Under the rising global demand for quinoa, Bolivian farmers face pressures from different sides: increasing their production to accommodate for a growing international market while safeguarding traditional knowledge, preserving biodiversity, meeting household needs and making a profit. On one hand, farmers hope to benefit from the growing quinoa trade, but on the other hand, they are made vulnerable by this rising trend in different ways.

A Bolivian farmer harvesting organic quinoa in his fields in Puerto Perez, Bolivia (Cherfas, 2016).

Referring to figure 1, the price for quinoa has risen dramatically, particularly between 2006 to 2008, while the production of quinoa has not increased as much as its price. The high price of quinoa encouraged farmers to sell their better-quality quinoa and retain the less nutritious ones for the domestic market. In some cases, farmers would even sell most of their valuable quinoa for self-consumption, and turn to cheaper and less nutritious alternatives (Ofstehage, 2012). The increasing price of quinoa also made it difficult for local people to purchase the staple food that they had always consumed, forcing them to abandon quinoa for other staples such as rice and pasta. Although the rise in global demand for quinoa brings income to certain segment of the farm economy, it has affected the food security situation of the Bolivian population.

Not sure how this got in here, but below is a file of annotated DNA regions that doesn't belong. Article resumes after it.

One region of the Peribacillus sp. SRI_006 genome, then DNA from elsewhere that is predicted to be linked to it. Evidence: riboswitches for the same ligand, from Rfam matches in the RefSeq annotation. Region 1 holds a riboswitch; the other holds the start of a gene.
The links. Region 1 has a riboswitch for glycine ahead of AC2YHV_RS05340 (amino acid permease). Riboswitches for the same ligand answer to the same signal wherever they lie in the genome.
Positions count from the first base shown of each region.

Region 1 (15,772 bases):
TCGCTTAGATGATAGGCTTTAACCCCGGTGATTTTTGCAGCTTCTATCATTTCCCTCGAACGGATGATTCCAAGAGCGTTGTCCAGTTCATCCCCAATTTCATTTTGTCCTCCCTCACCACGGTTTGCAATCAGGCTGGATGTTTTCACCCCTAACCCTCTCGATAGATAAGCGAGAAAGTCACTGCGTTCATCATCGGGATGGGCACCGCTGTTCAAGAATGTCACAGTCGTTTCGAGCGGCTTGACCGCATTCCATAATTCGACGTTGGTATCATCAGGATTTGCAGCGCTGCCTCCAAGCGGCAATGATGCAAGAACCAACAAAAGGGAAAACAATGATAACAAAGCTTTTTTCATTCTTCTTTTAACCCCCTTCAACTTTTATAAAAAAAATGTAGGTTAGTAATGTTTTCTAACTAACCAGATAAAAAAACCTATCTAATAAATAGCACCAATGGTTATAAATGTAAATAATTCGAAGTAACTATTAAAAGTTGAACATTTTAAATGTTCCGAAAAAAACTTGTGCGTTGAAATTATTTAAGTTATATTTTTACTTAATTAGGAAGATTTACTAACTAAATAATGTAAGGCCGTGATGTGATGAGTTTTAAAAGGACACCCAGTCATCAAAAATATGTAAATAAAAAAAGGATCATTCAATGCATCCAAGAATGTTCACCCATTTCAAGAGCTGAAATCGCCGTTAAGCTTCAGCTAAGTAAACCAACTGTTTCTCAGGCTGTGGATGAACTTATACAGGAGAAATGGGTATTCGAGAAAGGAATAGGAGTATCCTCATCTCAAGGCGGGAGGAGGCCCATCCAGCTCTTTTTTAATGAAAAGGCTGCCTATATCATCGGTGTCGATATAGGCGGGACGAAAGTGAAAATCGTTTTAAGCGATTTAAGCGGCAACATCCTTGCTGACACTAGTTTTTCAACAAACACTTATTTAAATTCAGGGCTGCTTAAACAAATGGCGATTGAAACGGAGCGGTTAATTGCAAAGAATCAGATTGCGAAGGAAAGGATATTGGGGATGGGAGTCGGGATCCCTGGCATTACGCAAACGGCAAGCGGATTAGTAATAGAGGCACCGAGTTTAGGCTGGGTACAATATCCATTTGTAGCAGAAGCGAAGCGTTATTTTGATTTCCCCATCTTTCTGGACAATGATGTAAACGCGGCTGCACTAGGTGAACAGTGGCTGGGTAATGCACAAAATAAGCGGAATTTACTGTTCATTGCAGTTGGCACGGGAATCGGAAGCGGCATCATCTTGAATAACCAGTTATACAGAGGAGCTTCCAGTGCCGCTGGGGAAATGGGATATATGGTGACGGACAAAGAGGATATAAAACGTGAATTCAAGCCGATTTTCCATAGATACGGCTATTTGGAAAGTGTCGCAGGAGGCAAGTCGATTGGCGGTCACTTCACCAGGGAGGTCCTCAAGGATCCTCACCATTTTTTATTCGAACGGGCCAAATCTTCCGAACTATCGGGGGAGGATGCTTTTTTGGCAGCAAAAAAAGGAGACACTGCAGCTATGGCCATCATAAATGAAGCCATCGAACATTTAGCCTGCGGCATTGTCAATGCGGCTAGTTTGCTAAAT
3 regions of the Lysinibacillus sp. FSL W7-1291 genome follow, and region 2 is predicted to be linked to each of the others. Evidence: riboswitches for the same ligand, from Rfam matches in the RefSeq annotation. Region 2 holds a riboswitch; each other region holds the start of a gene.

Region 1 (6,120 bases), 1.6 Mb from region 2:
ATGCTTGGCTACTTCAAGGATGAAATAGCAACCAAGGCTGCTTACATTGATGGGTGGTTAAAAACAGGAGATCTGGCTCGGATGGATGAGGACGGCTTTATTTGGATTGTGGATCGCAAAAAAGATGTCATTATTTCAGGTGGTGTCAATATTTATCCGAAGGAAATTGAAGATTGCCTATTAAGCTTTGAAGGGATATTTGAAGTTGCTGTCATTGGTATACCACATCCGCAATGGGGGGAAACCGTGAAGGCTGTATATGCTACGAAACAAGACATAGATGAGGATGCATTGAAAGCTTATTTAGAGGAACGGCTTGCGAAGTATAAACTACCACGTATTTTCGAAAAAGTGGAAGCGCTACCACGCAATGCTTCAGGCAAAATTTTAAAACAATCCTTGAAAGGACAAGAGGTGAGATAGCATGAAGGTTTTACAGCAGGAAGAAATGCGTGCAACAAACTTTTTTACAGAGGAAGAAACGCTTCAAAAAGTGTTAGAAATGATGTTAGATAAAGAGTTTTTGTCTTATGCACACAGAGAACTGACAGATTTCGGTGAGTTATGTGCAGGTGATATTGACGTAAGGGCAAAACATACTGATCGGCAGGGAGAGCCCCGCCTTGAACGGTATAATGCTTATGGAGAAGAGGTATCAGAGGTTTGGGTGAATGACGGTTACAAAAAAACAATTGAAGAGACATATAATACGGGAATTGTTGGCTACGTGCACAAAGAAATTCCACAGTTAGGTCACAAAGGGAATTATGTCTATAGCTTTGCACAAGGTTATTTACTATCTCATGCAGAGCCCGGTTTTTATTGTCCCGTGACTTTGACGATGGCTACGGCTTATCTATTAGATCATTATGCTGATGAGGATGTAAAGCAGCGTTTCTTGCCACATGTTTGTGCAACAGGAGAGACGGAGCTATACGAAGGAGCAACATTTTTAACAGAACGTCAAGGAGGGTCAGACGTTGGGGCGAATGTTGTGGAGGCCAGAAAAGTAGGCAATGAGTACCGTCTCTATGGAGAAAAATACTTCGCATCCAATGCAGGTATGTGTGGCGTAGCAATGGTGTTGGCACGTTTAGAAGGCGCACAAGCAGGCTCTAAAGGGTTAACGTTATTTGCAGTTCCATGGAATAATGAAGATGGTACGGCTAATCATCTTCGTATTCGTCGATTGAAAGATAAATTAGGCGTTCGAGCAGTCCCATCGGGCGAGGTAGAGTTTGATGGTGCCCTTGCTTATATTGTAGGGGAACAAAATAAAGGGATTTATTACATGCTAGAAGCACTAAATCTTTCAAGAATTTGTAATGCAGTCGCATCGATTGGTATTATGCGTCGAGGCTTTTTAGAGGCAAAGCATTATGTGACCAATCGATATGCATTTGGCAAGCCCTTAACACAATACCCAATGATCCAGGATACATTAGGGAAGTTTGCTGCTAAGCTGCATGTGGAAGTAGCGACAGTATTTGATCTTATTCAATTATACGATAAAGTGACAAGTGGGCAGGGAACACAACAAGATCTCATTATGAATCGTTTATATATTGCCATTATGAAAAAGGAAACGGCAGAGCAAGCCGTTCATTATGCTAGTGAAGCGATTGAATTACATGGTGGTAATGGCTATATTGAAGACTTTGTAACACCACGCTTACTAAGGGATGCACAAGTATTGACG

Figure 2. Domestic consumption, production, and export of quinoa in Bolivia (1995-2010) (Jacobsen, 2011).

According to figure 2, while the export of quinoa has increased from around 1998 to 2009, domestic consumption has decreased. The major foods that contribute to the daily caloric intake of Bolivians have been shifting from quinoa to bread and pasta (Borda, 2013). The boom of quinoa can be seen as a saving grace for farmers as they can sell them at a higher price, but at the cost of local people’s accessibility to the staple that has been part of their food culture for centuries.

Furthermore, increasing demand for quinoa and globalization is changing land use and increasing the crop’s genetic homogeneity (Ruiz et al., 2014; Chelleri et al., 2015). Since quinoa real is the most commonly purchased and consumed type of quinoa, many farmers turn to mono-cropping to gain more profit (Chelleri et al., 2015). The change in land use threatens the genetic diversity of quinoa and its associated human culture (Bazile et al., 2016). The rapid expansion of quinoa production and entry of new producers is threatening both the ecological sustainability and the social integrity of local communities. The rise of quinoa production has also led to a shift from traditional small-scale manual cropping to large-scale mechanised cropping methods (Winkel et al., 2016). The transition from an integrated farming systems to a more mechanised system with reduced biodiversity and increased use of tillage has not only changed the landscape, but also put pressure on the quality of soil (Ofstehage, 2012). With the worldwide demand for quinoa increasing rapidly, we should be more aware of its consequences and not turn a blind eye on the social and environmental justice issues it raises.